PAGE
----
The World Embraces Gypsy Culture

Summertime and the living is frenzied in Paris's trendy nightclub neighborhood of Pigalle. Where absinthe-swigging artists, musicians and cabaret singers once swarmed to watch the can-can girls raise their skirts at the Moulin Rouge, today hip Parisians groove to the beats of "Nuits Tziganes"—Gypsy Nights—at the Divan du Monde nightclub. It's close to midnight on a Thursday and Franco-Italian DJ Tagada, the brains behind the evening's hot "Balkan Beats" ticket, is spinning the tunes as a rollicking, largely barefoot crowd swing their hips and clap to the rhythm.

It's not just the Parisians who are going crazy for Gypsy-inspired music. Across the Atlantic, in New York, similar scenes are taking place at the Mehanata Bulgarian Bar on the Lower East Side. The club's "Gypsy Mania" parties make for some of the most raucous nights in town. From London to Berlin, and Zagreb to the deserts of New Mexico, Gypsy music is this summer's hottest sound. Even the highbrow and almighty Opéra de Paris decided to get in on the action last month when it presented Bosnian director Emir Kusturica's punk opera based on his film "Time of the Gypsies." "This music urges you to move," says Tagada. "It sits restlessly between melancholy and joy [awakening] a sensibility in us that is otherwise asleep."

The buzz goes way beyond music. Interest in all aspects of Gypsy culture has exploded, with scores of concerts, festivals, films and plays raising awareness of the people who first migrated from northern India to Europe more than 1,000 years ago. In June, London's Barbican Centre hosted a three-week-long festival of Gypsy music and culture, "The 1,000 Year Journey," with Johnny Depp's favorite band—Romania's Taraf de Haidouks—headlining one night. Films like Dusan Milic's "Distant Trumpet," a modern-day "Romeo and Juliet" set in Serbia, and Tony Gatlif's "Transylvania," in which a young woman travels to Transylvania to track down her Gypsy-musician lover, are being released across Europe to much hype this summer. Audiences have also embraced documentaries like "Gypsy Caravan" and "Guca," a film about the ferocious five-day Gypsy brass-music competition that draws 500,000 fans to Serbia every August. "We are not far away from [recognizing] the role that [Roma] culture has played in European culture," says musician Goran Bregovic, who wrote the scores for several of Kusturica's films.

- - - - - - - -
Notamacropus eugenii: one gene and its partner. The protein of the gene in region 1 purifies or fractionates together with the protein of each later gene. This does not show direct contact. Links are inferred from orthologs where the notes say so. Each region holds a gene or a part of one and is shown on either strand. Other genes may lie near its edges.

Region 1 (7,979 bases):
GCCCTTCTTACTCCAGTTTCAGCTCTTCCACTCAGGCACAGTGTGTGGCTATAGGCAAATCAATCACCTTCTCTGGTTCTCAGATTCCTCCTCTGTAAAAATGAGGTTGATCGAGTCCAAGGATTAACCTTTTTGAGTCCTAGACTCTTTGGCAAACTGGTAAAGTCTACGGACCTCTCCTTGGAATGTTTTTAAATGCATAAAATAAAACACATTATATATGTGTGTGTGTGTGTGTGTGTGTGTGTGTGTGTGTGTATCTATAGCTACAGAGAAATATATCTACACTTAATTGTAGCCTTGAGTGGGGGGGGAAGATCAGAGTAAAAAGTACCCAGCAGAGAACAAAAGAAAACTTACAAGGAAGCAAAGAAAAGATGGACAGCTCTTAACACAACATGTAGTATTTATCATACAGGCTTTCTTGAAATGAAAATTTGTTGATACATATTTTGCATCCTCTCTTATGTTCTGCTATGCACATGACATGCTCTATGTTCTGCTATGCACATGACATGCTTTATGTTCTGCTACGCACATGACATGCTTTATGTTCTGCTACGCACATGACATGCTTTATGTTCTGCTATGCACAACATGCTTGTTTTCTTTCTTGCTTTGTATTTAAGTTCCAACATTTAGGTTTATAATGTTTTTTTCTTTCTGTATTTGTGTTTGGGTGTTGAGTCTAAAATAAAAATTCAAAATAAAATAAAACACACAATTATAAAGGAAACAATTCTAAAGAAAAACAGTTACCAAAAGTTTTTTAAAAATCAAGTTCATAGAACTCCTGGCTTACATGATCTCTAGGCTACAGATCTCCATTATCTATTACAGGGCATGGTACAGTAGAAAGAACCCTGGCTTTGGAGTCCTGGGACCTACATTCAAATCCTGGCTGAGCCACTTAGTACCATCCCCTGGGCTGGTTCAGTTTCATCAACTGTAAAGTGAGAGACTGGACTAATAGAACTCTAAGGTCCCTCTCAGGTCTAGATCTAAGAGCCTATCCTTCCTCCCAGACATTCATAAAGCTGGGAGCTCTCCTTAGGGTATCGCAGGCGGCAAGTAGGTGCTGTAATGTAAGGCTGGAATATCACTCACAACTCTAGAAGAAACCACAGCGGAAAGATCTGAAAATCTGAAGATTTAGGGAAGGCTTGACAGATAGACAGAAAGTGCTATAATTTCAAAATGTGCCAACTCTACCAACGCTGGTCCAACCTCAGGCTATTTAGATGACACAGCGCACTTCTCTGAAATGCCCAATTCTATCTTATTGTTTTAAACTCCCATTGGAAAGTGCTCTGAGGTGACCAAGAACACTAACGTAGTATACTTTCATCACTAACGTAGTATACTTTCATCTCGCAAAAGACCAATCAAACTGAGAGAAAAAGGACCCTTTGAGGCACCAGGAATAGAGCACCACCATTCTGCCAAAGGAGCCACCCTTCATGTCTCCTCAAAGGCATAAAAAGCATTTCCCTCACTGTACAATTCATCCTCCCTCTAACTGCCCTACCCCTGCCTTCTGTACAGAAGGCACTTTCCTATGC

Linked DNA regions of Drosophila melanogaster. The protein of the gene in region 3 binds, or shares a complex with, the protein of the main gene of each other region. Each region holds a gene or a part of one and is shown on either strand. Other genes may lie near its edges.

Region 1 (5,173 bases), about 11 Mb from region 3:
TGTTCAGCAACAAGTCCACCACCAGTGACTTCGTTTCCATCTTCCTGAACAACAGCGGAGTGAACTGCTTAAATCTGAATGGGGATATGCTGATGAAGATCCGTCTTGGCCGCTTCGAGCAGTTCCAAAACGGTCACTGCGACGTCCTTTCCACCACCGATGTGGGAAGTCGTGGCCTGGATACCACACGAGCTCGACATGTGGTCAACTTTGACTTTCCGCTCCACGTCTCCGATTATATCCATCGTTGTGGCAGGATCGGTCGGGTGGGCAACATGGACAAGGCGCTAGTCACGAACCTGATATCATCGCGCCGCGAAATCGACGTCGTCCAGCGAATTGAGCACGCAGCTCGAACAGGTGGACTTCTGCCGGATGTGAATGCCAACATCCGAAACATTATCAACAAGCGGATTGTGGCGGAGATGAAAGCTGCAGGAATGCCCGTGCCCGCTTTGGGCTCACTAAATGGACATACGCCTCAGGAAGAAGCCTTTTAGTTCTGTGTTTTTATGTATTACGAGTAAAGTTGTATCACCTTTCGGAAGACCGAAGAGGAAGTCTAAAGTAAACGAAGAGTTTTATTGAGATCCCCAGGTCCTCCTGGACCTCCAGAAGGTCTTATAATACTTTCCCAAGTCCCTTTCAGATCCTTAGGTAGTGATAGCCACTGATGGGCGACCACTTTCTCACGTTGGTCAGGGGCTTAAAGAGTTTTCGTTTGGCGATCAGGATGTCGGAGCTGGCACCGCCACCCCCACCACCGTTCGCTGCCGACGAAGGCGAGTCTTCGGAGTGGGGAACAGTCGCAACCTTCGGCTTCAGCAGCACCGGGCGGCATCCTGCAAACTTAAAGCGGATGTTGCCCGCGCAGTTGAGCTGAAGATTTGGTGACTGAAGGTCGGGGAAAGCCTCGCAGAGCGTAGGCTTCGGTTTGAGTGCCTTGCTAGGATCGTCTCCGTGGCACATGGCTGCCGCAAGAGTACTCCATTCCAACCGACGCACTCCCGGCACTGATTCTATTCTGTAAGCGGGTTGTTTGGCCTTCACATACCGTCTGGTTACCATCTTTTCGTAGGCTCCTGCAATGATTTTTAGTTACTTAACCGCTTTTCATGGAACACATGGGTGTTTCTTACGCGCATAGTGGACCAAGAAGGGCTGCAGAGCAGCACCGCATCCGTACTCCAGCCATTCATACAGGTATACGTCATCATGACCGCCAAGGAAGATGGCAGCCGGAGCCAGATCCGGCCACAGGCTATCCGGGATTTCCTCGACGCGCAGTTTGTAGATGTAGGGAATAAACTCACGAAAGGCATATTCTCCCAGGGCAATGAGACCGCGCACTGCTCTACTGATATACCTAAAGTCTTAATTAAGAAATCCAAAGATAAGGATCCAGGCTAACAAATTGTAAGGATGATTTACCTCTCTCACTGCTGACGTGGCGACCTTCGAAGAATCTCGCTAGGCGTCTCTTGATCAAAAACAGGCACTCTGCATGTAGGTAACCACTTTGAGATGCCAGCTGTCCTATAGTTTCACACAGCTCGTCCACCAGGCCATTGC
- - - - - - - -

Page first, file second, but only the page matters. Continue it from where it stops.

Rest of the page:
The history of the Romani people— "Gypsy" is now widely taken as a term to describe their culture—was never written down. But it is believed that they were originally north Indian mercenaries enslaved during the Muslim conquests of circa A.D. 1000 and later marched across the Caucasus, ending up scattered across Central and Eastern Europe. Eventually they became renowned for their talents in music and dance, entertaining the royal courts of such monarchs as Catherine the Great. "Given the facts of social history, performance has provided one of the few areas where Romanies have been able to make a living in the non-Romani world," says Ian Hancock, the director of Romani Studies at the University of Texas. "So it made sense to develop and encourage those skills." But they remained at the bottom of the class ladder; many were held as slaves. It was only in 1864—a year before African-American slaves were freed—that Roma slavery was abolished in Romania.